In a new episode of Connecting Africa, CNN International’s Eleni Giokos visits the continent’s first Aerospace Forum in Casablanca, Morocco, meeting some of the aviation leaders who are making intra-African air connectivity a reality.
Allan Kilavuka, the CEO of Kenya Airways elaborated more about the role that the African Continental Free Trade Agreement could play in boosting passenger and freight traffic on the continent.
“There’s not enough traffic moving from south to north and north to south, and not enough goods being traded between Sub-Saharan Africa and North Africa. But I believe this is about to change because of the African Continental Free Trade Area, which now, first of all, will give access to goods, and also allow for more freedom of movement for people from both sides,” said Allan Kilavuka, the CEO of Kenya Airways.
According to the Secretary General of the African Airlines Association, Abderahmane Berthe, in many parts of Africa, the aviation sector is still in its infancy, with poor infrastructure and a fragmented network of routes.
Further stating that even getting to the Aerospace African Forum posed a challenge for many as it’s evident as a factor.
“I live in Nairobi, in Kenya. I had to fly Nairobi via Addis to go to Bamako in Mali, and then to connect on another airline from Bamako to Casablanca,” said Berthe who is part of the group working to liberalize air transport in Africa in areas such as traffic rights, market access, and airline capacity.
Albeit Kilavuka and other aviation leaders are arguing for the liberalization of the market in Africa, the CEO of Kenya’s national air carrier expresses the conviction that this could be done in stages to help with the enormity of the task.
“What we have said is, even when it comes to the liberalization of aviation, we could start with pockets, East Africa, Southern Africa, West Africa, and see how that works. And then before we blow it out, because I know it’s big, we have 55 countries, a very large continent, 1.2 million people, so it’s a large thing, it’s a large project to implement all at once. So, if you implement it in pockets and then roll it out, then that makes much more sense,” added Mr. Kilavuka.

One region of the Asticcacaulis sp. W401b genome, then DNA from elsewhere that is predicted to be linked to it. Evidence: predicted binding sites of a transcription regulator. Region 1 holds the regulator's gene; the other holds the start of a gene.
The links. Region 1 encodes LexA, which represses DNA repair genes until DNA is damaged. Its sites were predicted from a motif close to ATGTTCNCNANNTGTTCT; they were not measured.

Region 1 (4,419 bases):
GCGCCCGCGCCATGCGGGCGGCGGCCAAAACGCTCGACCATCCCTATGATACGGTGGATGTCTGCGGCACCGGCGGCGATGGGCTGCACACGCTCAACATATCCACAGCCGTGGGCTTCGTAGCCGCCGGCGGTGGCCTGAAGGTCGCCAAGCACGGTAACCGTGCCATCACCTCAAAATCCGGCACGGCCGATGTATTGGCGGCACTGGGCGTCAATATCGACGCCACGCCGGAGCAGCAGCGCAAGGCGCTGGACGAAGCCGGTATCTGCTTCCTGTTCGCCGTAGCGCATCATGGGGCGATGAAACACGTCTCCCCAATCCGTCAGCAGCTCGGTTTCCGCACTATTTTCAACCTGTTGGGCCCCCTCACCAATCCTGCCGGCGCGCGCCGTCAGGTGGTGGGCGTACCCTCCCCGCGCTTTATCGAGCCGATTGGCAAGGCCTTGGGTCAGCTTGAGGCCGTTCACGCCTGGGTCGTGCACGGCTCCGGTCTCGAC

Using the Single African Air Transport Market (SAATM), the continent is aiming to increase economic integration, promote social integration, and boost intra-African trade and tourism. SAATM was launched in 2018, but so far only 35 of the 55 African countries have signed up for its membership.
Kilavuka argues that African airlines must consolidate if the continent is to improve its aviation prospects expressing concern about the rise in the number of airlines whereas the workload continuously becoming minimal at every juncture.
“The African aviation market is very fragmented. I mean, 55 countries, we have so many airlines on the continent. Most of them are not viable, that truth be told. The solution to that is to consolidate. Just like that has happened in Europe, it happened in the US, it happened in Asia. We need to consolidate so that you create bigger entities that are more economical from a scale perspective and can respond to high costs. They can together talk to suppliers and get more bargains when it comes to purchases, so bring down the unit cost of operation,” argued the CEO of Kenya Airways.
Giokos also speaks to Yvonne Manzi Makolo, CEO of RwandAir, about the country’s plans for a new $2 billion airport in Kigali, with ambitions for it to become a major hub for travel and trade on the continent.